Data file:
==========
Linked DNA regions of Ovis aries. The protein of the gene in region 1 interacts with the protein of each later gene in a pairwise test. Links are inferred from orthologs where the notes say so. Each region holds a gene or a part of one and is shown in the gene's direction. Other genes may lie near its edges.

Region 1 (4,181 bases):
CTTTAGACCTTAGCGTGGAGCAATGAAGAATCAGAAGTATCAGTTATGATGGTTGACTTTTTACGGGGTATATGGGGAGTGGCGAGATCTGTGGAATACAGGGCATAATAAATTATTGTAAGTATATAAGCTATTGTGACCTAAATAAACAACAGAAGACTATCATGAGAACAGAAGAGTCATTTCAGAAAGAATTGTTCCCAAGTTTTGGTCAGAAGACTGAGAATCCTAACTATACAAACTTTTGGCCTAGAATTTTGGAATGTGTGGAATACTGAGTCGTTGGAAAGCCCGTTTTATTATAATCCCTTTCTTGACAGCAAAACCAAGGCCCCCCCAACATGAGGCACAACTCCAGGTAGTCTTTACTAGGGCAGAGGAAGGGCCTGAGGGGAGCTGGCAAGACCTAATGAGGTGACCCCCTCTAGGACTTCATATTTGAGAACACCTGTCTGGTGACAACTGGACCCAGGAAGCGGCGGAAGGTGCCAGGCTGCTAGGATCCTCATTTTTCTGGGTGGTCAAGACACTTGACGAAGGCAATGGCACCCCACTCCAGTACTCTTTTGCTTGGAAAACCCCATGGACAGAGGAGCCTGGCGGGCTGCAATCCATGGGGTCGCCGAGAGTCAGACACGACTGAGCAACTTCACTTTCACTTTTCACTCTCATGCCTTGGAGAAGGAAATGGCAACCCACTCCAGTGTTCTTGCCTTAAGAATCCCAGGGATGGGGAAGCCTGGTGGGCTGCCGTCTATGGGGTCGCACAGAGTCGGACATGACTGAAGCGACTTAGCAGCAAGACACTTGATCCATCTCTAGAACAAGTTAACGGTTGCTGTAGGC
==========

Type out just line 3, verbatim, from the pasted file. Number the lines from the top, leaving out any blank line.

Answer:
CTTTAGACCTTAGCGTGGAGCAATGAAGAATCAGAAGTATCAGTTATGATGGTTGACTTTTTACGGGGTATATGGGGAGTGGCGAGATCTGTGGAATACAGGGCATAATAAATTATTGTAAGTATATAAGCTATTGTGACCTAAATAAACAACAGAAGACTATCATGAGAACAGAAGAGTCATTTCAGAAAGAATTGTTCCCAAGTTTTGGTCAGAAGACTGAGAATCCTAACTATACAAACTTTTGGCCTAGAATTTTGGAATGTGTGGAATACTGAGTCGTTGGAAAGCCCGTTTTATTATAATCCCTTTCTTGACAGCAAAACCAAGGCCCCCCCAACATGAGGCACAACTCCAGGTAGTCTTTACTAGGGCAGAGGAAGGGCCTGAGGGGAGCTGGCAAGACCTAATGAGGTGACCCCCTCTAGGACTTCATATTTGAGAACACCTGTCTGGTGACAACTGGACCCAGGAAGCGGCGGAAGGTGCCAGGCTGCTAGGATCCTCATTTTTCTGGGTGGTCAAGACACTTGACGAAGGCAATGGCACCCCACTCCAGTACTCTTTTGCTTGGAAAACCCCATGGACAGAGGAGCCTGGCGGGCTGCAATCCATGGGGTCGCCGAGAGTCAGACACGACTGAGCAACTTCACTTTCACTTTTCACTCTCATGCCTTGGAGAAGGAAATGGCAACCCACTCCAGTGTTCTTGCCTTAAGAATCCCAGGGATGGGGAAGCCTGGTGGGCTGCCGTCTATGGGGTCGCACAGAGTCGGACATGACTGAAGCGACTTAGCAGCAAGACACTTGATCCATCTCTAGAACAAGTTAACGGTTGCTGTAGGC